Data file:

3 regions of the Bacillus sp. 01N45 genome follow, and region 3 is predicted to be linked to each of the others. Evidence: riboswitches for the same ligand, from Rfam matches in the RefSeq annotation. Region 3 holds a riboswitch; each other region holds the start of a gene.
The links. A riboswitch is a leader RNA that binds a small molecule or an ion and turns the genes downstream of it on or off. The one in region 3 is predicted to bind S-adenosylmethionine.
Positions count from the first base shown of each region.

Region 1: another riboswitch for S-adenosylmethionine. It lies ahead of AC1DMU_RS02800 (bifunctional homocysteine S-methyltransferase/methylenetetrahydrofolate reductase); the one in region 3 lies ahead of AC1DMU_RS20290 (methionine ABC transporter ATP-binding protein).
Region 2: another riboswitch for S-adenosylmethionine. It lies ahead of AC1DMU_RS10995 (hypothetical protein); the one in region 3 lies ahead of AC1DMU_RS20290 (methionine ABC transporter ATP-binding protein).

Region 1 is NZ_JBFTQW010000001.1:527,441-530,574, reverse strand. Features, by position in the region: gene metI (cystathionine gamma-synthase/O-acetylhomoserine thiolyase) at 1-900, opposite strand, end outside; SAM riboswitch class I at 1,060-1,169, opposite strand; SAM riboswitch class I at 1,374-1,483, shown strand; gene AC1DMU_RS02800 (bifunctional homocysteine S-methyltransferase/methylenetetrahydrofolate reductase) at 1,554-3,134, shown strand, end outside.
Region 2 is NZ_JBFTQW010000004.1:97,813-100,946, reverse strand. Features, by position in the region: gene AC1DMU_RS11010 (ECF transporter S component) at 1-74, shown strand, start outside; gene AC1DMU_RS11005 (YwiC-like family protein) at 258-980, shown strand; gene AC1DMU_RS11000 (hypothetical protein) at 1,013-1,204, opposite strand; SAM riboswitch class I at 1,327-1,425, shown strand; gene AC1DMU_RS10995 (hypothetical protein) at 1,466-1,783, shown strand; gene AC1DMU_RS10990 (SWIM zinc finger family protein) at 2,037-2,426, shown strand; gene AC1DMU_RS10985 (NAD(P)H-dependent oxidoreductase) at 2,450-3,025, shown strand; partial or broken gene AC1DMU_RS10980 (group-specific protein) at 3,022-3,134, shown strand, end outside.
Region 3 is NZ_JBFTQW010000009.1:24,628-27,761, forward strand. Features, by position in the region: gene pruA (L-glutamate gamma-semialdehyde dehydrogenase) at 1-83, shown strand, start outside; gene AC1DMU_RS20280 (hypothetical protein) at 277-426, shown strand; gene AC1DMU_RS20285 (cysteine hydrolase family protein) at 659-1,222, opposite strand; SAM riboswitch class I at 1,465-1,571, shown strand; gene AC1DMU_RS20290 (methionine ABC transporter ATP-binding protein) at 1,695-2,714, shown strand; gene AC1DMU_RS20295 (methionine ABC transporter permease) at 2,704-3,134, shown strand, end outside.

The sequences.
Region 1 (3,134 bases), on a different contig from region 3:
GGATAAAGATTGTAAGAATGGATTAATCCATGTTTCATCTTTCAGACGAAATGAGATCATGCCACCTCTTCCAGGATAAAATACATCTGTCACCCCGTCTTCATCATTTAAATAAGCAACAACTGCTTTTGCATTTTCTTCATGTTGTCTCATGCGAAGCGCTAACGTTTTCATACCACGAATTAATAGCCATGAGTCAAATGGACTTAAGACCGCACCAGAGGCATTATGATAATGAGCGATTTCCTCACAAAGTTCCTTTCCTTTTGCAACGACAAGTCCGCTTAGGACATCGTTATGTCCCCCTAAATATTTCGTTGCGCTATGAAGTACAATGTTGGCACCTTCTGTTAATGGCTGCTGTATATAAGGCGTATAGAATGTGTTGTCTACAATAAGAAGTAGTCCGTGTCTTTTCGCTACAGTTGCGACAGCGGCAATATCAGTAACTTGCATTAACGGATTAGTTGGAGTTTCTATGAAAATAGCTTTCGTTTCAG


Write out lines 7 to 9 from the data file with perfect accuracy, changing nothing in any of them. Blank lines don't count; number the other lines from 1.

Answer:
Region 2 is NZ_JBFTQW010000004.1:97,813-100,946, reverse strand. Features, by position in the region: gene AC1DMU_RS11010 (ECF transporter S component) at 1-74, shown strand, start outside; gene AC1DMU_RS11005 (YwiC-like family protein) at 258-980, shown strand; gene AC1DMU_RS11000 (hypothetical protein) at 1,013-1,204, opposite strand; SAM riboswitch class I at 1,327-1,425, shown strand; gene AC1DMU_RS10995 (hypothetical protein) at 1,466-1,783, shown strand; gene AC1DMU_RS10990 (SWIM zinc finger family protein) at 2,037-2,426, shown strand; gene AC1DMU_RS10985 (NAD(P)H-dependent oxidoreductase) at 2,450-3,025, shown strand; partial or broken gene AC1DMU_RS10980 (group-specific protein) at 3,022-3,134, shown strand, end outside.
Region 3 is NZ_JBFTQW010000009.1:24,628-27,761, forward strand. Features, by position in the region: gene pruA (L-glutamate gamma-semialdehyde dehydrogenase) at 1-83, shown strand, start outside; gene AC1DMU_RS20280 (hypothetical protein) at 277-426, shown strand; gene AC1DMU_RS20285 (cysteine hydrolase family protein) at 659-1,222, opposite strand; SAM riboswitch class I at 1,465-1,571, shown strand; gene AC1DMU_RS20290 (methionine ABC transporter ATP-binding protein) at 1,695-2,714, shown strand; gene AC1DMU_RS20295 (methionine ABC transporter permease) at 2,704-3,134, shown strand, end outside.

The sequences.